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New Consistory: What Will the College of Cardinals Look Like? by Hélène de Lauzun

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New Consistory: What Will the College of Cardinals Look Like?

Since his election in 2013, Pope Francis has been keen to keep an annual rhythm of creating cardinals, whereas his predecessors made appointments at much more irregular intervals. But the pope has broken the rule he set for himself only in 2021—to hold a consistory once a year—in the wake of the pandemic and its upheaval. 

He has scheduled the next consistory for 27 August 2022, which will result in the creation of 21 new cardinals, including 16 electors.

Pope Francis is methodically seeking to erase the European preponderance in the College of Cardinals. Although the European majority persists, it is set to diminish in the future. In 2013, 51% of the cardinals who elected Pope Francis were European. Since then, the trend has reversed direction. In 2016, the 50% mark was passed by non-European cardinals, who now make up the majority.

The new consistory will lead to the creation of 2 cardinals for Africa, 6 for Asia, 4 for South America, and 1 for North America. Europe will benefit from 8 new cardinals.

Rumours are currently rife about a possible resignation of Pope Francis. At the beginning of his pontificate, he had declared that he was not opposed to the principle, and said that a resignation of the pope would eventually become something “normal.” Today, aged over 85, Pope Francis is suffering from numerous health problems and his persistent fatigue is no longer a secret. The decision to hold a consistory in August is a signal analysed by Vatican experts: it is not a typical month for this type of gathering, which usually takes place in February, June, and November. This year, the pope has stepped a little ahead of schedule, as if he wanted to anticipate and name, as soon as possible, those who will compete for the election of his successor.

Among the newcomers are a wide variety of profiles. Not all of them are celebrities, or at least personalities widely known to Catholics. Some appointments are not surprising, and concern prelates at the head of congregations. For example, Archbishop Arthur Roche, head of the Congregation for Divine Worship, and Archbishop You Heung-Sik, head of the Congregation for the Clergy, have been promoted. Bishop Arthur Roche was one of the main architects of the motu proprio Traditionis Custodes. He wrote a particularly restrictive document which accompanied the papal text that left deep traces within the traditional community. 

Some of the profiles are in sync with the themes favoured by Pope Francis. For example, the Archbishop of East Timor, do Carmo da Silva, stood out during the pandemic for his advocacy of access to vaccines for the poorest. Other selections make conservative Catholics cringe, such as Archbishop Steiner of Manaus, Brazil, who appears to be the successor to Archbishop Pedro Casaldàliga Pla, the prelate who spearheaded the liberation theory in vogue in the Latin American Church.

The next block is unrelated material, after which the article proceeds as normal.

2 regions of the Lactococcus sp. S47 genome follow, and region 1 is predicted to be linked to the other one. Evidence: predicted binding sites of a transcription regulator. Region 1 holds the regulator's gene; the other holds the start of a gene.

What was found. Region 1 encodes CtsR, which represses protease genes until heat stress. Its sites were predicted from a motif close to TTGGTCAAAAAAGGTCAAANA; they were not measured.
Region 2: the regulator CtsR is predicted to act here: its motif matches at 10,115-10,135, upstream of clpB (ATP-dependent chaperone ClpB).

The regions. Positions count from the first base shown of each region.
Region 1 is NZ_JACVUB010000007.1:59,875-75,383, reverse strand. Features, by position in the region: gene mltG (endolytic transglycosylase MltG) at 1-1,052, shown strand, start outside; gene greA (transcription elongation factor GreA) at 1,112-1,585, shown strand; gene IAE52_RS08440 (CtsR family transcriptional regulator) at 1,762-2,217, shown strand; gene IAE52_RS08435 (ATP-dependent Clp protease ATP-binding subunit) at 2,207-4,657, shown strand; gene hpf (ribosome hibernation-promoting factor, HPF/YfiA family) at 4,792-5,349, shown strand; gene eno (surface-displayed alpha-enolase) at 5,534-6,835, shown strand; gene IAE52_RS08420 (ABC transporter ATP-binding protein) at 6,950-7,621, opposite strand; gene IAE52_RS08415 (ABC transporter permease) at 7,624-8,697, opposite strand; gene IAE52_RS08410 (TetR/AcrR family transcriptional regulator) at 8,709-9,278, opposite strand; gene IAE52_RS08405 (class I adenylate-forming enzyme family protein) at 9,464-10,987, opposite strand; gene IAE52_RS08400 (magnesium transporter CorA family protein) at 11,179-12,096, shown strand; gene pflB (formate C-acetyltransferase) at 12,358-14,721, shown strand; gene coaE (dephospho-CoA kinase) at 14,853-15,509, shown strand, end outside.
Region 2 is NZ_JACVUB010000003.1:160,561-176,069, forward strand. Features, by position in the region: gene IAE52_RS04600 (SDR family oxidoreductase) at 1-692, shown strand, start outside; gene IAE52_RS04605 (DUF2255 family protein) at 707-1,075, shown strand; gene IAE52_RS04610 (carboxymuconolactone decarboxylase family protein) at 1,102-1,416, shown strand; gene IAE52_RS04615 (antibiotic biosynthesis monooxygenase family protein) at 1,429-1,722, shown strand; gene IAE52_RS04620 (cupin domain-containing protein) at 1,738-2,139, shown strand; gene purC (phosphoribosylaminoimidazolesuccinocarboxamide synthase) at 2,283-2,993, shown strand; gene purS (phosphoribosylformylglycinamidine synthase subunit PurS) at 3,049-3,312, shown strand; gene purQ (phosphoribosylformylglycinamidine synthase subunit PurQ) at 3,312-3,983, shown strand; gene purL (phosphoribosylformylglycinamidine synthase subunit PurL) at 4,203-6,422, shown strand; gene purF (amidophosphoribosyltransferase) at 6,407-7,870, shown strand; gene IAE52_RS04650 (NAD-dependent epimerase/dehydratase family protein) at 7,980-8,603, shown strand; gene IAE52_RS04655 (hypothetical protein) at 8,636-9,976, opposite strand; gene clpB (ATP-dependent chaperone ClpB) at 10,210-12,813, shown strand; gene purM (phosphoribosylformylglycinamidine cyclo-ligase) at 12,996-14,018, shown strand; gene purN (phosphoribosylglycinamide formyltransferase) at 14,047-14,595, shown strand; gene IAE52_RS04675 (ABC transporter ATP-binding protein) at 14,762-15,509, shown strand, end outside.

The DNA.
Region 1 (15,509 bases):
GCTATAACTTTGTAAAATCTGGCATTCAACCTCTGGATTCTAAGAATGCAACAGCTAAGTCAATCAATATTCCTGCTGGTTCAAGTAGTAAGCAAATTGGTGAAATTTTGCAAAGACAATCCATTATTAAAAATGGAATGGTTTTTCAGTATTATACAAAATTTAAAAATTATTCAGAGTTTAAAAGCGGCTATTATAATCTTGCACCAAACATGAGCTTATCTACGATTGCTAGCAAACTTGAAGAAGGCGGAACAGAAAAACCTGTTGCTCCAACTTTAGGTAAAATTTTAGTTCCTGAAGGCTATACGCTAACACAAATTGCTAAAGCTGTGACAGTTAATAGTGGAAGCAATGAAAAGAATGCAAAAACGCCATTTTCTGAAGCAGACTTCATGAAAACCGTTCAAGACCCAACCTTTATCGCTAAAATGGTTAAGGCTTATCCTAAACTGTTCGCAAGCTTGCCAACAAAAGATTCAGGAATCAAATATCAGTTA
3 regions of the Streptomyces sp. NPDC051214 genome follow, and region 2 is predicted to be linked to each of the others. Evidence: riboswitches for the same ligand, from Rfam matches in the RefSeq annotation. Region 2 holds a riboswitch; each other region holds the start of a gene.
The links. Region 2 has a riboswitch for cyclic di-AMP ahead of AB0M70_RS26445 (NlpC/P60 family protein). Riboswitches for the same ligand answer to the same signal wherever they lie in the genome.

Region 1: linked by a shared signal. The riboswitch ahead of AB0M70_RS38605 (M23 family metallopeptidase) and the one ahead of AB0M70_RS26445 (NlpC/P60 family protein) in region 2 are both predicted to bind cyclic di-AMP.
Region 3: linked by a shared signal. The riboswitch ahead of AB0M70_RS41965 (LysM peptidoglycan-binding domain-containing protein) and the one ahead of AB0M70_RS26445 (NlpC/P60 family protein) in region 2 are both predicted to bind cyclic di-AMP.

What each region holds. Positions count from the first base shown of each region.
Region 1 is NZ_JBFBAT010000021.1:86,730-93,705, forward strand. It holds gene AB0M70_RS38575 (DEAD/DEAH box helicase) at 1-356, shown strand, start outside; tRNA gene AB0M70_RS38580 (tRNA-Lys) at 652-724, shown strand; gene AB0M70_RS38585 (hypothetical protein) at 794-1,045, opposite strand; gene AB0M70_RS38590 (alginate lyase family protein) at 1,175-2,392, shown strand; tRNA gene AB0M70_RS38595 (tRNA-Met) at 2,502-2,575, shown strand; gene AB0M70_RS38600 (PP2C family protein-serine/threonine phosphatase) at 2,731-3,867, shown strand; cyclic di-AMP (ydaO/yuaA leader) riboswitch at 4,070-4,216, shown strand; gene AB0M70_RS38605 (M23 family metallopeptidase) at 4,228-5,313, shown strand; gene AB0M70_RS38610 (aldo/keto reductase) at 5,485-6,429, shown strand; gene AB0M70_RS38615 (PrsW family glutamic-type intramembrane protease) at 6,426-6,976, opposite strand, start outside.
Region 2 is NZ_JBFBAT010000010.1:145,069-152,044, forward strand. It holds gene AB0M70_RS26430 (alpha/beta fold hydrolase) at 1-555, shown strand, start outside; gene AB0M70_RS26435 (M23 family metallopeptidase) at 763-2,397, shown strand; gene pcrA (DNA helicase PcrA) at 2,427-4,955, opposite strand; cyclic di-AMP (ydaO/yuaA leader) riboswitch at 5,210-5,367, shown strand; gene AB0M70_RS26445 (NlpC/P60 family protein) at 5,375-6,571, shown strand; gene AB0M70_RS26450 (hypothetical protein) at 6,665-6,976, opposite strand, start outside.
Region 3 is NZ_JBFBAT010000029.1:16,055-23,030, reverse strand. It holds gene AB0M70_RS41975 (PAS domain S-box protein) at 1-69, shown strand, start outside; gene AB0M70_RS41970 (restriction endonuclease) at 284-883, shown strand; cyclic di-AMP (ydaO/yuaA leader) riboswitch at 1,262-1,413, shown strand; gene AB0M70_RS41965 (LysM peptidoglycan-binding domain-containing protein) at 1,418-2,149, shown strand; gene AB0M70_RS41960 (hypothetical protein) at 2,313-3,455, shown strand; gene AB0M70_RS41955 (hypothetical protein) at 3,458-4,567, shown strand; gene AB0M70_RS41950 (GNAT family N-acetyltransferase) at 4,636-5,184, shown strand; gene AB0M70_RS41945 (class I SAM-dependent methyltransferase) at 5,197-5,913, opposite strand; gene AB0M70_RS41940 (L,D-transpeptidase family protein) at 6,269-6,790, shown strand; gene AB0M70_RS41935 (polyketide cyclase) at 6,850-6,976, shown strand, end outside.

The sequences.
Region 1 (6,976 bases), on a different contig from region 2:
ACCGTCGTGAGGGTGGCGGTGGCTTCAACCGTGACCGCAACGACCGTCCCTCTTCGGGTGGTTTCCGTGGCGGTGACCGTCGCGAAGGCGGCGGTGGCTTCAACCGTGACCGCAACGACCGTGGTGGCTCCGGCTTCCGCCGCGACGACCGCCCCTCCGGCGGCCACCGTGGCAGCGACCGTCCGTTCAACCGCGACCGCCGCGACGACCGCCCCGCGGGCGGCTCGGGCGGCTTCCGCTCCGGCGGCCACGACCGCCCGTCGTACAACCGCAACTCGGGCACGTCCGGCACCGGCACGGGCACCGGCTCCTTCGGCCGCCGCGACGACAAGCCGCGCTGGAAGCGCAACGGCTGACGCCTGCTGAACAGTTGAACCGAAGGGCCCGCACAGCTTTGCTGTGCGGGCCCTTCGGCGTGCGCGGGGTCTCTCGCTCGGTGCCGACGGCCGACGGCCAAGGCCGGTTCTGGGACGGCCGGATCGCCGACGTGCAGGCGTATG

However, it would be dishonest to assume that all the new cardinals are there to reinforce a ‘progressive’ line. For example, one of the two African cardinals promoted, Ghanaian Bishop Baawobr of Wa, is the former superior of the White Fathers, a missionary congregation, and has repeatedly spoken out clearly and unequivocally in his country against the trivialisation of same-sex marriage, as marriage must above all remain the union of a man and a woman sacred before God.

The most political appointment of this new consistory is undoubtedly that of the only new cardinal in North America, Bishop McElroy of San Diego, California. Pope Francis preferred to honour him rather than the incumbents of the San Francisco or Los Angeles chairs, like Archbishop Gomez, president of the conference of American Bishops. Bishop McElroy acquired recent notoriety for opposing the majority of the conference, who support withholding the Eucharist from politicians who openly favor abortion. By honouring Bishop McElroy, the Pope is making it clear where his preference lies in pastoral matters. 

The in-depth renewal of the College of Cardinals is now a sure thing. At the end of the consistory on August 27th, the majority of the cardinal electors will have been created by Pope Francis: of the 131 total, 83 will have been selected by the pope, 37 by Benedict XVI, and 11 by Pope John Paul II. However, the great freedom of the cardinals, the heterogeneity of their profiles and their aspirations, means that prognostication on the next conclave will remain an extremely risky matter. 

Hélène de Lauzun studied at the École Normale Supérieure de Paris. She taught French literature and civilization at Harvard and received a Ph.D. in History from the Sorbonne. She is the author of Histoire de l’Autriche (Perrin, 2021).

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